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Columns: Hardcore RvR

By Tim Eisen on January 13, 2016

Hardcore RvR

Most people consider “hardcore” PVP to be free for all, full loot PVP and to the purists anything less is “carebear”. “Realm vs realm”, as coined in Dark Age of Camelot, is considered to be PVP’s friendly cousin. Its PVP with a focus on realm/faction wide co-operation. The very fabric of RVR goes against the very nature of hardcore PVP but words and their meanings are not stagnant. Is RVR in Camelot Unchained more hardcore than hardcore PVP?


To understand this question we must briefly look at the history that has defined hardcore PVP and RVR. Skipping MUDs not out of disrespect but out of necessity lets go right to the allfather, Ultima Online. UO defined the original concept of hardcore MMORPG PVP, although back then I believe it was thought of as standard pvp. You fought everyone and when you died you could lose everything you had on your corpse to your conqueror. Dark Age of Camelot came marching in a few years later and while it added never before seen depth and strategy to the combat, it utilized RVR which was PVP with less loss and more “safety” than had been seen in UO.

Hailing from and a FFA PVP MMO or two I have often seen PVP and RVR discussed. The general consensus among the hardcore communities seems to be that RVR is not hardcore enough to appeal to them. Camelot Unchained, being DAOC’s 5th cousin, has seemingly fallen into the same class but does it belong there?

CU is not free for all PVP and it does not feature full loot, we know death will sting and something or things will be lost but we don’t yet know exactly what. It clearly does not fit the definition of hardcore PVP, but I can’t help but think CU might be changing the term RVR to surpass hardcore PVP as the most impactful and personal form of PVP in the MMORPG genre.

In Camelot Unchained you can’t just kill your enemy, you can kill your enemy then capture their land. But you don’t just capture their land, you capture their land then literally float it away to your side of the game world, but you don’t just float it away, you float it away and decide if you want to claim, disassemble or burn your enemy’s buildings! That sounds like some pretty hardcore PVP to me. It’s one thing to kill my character, it’s another to kill and loot them but to me it’s an entirely whole new personal PVP.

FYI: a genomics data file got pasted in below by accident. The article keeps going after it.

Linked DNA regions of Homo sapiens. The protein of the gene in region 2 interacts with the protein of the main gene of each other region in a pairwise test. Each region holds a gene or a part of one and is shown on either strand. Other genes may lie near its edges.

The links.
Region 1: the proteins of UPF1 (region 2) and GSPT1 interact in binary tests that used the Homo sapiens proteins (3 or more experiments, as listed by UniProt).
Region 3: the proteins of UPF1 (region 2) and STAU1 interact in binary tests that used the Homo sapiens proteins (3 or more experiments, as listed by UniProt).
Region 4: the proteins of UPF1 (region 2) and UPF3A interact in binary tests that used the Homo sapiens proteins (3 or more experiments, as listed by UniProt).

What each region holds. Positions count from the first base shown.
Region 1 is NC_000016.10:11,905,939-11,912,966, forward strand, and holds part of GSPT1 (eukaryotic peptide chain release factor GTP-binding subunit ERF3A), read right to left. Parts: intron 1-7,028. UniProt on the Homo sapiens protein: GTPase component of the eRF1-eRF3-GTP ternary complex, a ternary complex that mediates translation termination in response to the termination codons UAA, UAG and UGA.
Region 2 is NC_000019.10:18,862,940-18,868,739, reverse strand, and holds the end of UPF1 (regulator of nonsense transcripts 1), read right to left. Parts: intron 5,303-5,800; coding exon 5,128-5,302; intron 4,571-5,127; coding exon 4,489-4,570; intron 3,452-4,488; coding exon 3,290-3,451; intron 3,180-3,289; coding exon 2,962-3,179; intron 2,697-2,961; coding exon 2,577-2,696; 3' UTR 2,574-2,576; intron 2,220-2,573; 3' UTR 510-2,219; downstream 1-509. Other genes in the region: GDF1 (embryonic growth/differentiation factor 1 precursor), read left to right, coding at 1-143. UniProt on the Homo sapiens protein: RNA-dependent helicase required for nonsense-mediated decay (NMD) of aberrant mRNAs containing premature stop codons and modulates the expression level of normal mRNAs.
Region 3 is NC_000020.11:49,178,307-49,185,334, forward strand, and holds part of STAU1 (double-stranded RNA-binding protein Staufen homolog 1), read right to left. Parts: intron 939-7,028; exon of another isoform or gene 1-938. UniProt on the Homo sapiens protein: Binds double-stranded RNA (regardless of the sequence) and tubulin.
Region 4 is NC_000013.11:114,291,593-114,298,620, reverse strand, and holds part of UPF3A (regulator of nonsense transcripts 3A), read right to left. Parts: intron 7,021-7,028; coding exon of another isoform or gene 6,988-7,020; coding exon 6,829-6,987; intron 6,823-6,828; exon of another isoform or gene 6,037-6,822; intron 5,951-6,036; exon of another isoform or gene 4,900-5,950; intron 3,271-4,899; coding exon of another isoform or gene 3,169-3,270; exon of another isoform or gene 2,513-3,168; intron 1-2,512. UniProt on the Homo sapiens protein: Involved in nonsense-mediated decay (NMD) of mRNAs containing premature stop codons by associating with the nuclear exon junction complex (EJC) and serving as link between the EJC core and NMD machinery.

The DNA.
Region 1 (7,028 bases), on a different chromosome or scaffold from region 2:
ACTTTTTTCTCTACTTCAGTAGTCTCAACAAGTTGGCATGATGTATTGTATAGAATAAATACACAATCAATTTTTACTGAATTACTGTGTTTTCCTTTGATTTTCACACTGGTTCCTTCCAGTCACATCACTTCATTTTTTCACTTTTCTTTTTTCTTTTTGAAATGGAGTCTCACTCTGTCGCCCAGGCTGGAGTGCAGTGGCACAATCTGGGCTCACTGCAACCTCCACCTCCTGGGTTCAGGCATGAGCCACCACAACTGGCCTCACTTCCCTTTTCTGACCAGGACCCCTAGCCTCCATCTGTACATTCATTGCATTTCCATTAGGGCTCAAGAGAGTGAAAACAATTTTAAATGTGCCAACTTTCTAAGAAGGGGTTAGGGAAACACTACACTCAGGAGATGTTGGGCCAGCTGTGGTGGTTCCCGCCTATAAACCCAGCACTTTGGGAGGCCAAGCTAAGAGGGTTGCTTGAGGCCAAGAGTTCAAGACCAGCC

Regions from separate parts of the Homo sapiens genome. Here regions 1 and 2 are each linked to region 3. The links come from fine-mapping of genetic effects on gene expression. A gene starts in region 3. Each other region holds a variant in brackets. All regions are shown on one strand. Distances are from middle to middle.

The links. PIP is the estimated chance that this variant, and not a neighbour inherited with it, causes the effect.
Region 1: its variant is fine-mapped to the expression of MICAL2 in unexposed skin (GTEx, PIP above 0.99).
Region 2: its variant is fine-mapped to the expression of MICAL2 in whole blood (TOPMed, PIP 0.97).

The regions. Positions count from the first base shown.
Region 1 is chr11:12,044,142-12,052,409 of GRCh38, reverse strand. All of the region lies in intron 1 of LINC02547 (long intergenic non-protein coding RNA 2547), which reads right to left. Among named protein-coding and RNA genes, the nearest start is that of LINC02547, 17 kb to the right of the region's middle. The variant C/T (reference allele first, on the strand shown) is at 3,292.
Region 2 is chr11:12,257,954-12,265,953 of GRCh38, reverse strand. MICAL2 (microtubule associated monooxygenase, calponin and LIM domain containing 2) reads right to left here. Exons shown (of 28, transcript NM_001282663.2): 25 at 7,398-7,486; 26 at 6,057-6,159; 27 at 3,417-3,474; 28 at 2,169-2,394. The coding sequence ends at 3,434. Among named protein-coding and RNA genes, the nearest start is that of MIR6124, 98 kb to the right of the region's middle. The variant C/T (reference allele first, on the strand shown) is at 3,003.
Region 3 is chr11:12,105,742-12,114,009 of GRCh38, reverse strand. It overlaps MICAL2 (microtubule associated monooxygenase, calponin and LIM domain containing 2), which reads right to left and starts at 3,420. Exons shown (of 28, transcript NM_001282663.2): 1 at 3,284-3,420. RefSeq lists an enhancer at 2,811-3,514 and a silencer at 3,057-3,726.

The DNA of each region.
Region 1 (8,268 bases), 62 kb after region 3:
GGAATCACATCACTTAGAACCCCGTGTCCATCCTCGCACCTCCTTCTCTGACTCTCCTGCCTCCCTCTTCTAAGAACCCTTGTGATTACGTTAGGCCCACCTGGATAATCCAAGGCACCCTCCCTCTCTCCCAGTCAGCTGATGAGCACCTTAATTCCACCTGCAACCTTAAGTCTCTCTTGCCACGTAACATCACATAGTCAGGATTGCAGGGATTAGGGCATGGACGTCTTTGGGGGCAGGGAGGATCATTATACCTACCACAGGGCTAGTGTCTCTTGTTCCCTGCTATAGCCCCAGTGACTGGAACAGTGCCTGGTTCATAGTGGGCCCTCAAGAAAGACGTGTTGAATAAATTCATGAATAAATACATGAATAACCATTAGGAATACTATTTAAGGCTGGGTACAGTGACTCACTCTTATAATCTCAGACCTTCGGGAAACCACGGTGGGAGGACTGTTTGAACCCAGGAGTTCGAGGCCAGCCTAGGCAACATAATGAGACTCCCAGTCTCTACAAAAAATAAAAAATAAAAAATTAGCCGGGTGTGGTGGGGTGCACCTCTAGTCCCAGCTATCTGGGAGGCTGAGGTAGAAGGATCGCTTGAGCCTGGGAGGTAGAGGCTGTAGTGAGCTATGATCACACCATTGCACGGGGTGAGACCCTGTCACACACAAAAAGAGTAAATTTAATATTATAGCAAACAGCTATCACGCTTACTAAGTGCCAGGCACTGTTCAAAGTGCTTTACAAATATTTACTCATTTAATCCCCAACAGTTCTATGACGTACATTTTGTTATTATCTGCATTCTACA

Yes CU will have safe starter zones but even Darkfall and EVE have safe areas, given I am jealous that in EVE you are never truly safe. Outside of those zones everyone in CU is under the same rule set. No structure beyond that safe area will be safe from your enemies and there will be reasons to motivate building beyond those pearly gates of safety.

“Tierless you fool I don’t care about a carebear house, I play these games to fight yar!”

But do you care about a guild hall? Maybe not. How about a defensive structure that helps give you an edge in your battles? Maybe. How about a structure that both gives you an edge and protects a rare resource from which you can make better weapons and armor to be more effective in combat? I’d think so, I mean, it’s only logical isn’t it? Just want to fight and just want to win fights are two very different things and in my experience the majority of PVPers are more motivated by the later than the former. Suddenly losing the means to your superior edge have more significance.

Also understand that the persistence of the structures in CU affords them the opportunity to acquire great meaning over time. The longer an entity survives the more significance it will hold among the players. One can imagine the uproar that will come when those buildings finally burn and fall, or worse yet, get floated off on the island and now aid the enemy!

Traditional hardcore PVP meant you lost gear and weapons, it was personal, but is it more personal than structures that may have stood for months or potentially even years becoming property of the enemy? Is it as painful as watching structures that have become a symbol of your realm being broken apart and used to build weapons that will be turned on you! Is it as motivating as capturing structures that have become a symbol of stability to the players of your server-effectively turning them into symbols of the unpredictable excitement of RVR in Camelot Unchained?

It all comes down to perspective and what objects you covet in MMORPGs. I enjoy looting my enemies. It feels real and it feels personal. I love the feuds that can be born from that type of PVP. I love the excitement and vulnerability and risk associated with them, but when I think about those things the same feelings apply to CU, just through a different form of personal gain and loss. Instead of taking your armor, I burn down your house. Instead of taking your weapons, I burn down your guild hall. Don’t care about houses or guild halls or forts? OK fine, I’ll take your land. You might not care about that, but I’m guessing most players will be pretty attached to one of the three. If you are one of those players, then the evolved RVR of CU might feel pretty “hardcore” to you.

Tim Eisen / In my columns I walk the line between fan and critic as I document the development of Camelot Unchained, Crowfall, and Chronicles of Elyria.